National Pollutant Discharge Elimination System (NPDES) Permitting News

The following recent developments are relevant to those engaged in efforts to protect sources of drinking water:

EPA Issues Permit for Stormwater Discharges from Construction Sites

EPA issued a new permit, in accordance with the Clean Water Act, that will provide streamlined permitting to thousands of construction operators, while protecting waterways from discharges of polluted stormwater from construction sites. The 2012 construction general permit is required under the Clean Water Act and replaces the existing 2008 CGP, which expired on February 15, 2012.

The 2012 permit updates include steps intended to limit erosion, minimize pollution sources, provide natural buffers or their equivalent around surface waters, and further restrict discharges to areas impaired by previous pollution discharge. Many of the permit requirements implement new effluent limitations guidelines and new source performance standards for the construction and development industry that became effective on February 1, 2010, which include pollution control techniques to decrease erosion and sediment pollution. The permit will be effective in areas where EPA is the permitting authority: Idaho, Massachusetts, New Hampshire, New Mexico, Washington, D.C., and most U.S. territories and in Indian country lands.

More information on the construction general permit:

EPA Releases Permit Writer’s Manual for Concentrated Animal Feeding Operations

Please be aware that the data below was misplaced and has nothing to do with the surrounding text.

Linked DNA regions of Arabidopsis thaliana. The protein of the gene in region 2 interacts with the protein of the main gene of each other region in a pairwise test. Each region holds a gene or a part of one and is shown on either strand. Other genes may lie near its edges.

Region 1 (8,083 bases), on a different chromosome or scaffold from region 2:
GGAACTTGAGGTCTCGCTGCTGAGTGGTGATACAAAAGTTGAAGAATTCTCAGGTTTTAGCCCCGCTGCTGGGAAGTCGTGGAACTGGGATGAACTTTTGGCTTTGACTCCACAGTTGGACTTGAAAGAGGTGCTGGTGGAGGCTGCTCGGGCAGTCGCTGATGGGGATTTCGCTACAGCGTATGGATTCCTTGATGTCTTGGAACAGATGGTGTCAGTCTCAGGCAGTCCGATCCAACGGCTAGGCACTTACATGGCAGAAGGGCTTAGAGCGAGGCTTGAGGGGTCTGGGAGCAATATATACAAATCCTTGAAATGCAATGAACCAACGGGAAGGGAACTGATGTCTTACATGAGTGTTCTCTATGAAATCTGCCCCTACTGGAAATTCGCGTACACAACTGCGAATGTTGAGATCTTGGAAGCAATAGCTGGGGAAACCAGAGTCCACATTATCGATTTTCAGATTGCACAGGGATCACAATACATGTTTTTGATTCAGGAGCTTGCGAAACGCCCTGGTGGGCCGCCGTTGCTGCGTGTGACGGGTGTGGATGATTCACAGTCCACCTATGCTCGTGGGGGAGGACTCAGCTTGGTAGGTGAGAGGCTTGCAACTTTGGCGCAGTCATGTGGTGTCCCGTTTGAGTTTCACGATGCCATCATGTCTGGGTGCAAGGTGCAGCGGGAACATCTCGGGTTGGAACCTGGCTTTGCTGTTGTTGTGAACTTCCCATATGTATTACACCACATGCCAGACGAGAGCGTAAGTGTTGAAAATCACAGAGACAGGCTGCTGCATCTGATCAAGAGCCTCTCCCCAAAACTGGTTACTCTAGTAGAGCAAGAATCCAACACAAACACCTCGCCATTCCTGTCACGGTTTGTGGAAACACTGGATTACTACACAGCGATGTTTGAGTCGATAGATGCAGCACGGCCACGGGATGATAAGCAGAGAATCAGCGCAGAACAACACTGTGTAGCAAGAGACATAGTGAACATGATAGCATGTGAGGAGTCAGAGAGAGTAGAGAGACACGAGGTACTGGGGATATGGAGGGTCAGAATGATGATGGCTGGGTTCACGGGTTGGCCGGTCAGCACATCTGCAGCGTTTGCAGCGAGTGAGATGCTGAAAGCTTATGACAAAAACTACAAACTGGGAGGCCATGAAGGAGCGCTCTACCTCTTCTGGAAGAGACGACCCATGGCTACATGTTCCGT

EPA has released a technical manual for concentrated animal feeding operations (CAFOs) to provide states, producers, and the general public with general information on Clean Water Act and National Pollutant Discharge Elimination System (NPDES) permit program requirements for CAFOs, information to explain CAFO permitting requirements under the Clean Water Act, and technical information to help states and producers understand options for nutrient management planning.

EPA intends for this to be a living document that will be updated periodically to incorporate new and emerging approaches to CAFO management, including those focused on manure reuse and recycling and use for energy generation. Interested parties are encouraged to bring to EPA’s attention questions and suggestions concerning the content of this manual at any time. EPA will consider this input and update this document periodically to ensure that this manual is as helpful as possible. For more information and to view a copy of the manual, visit: .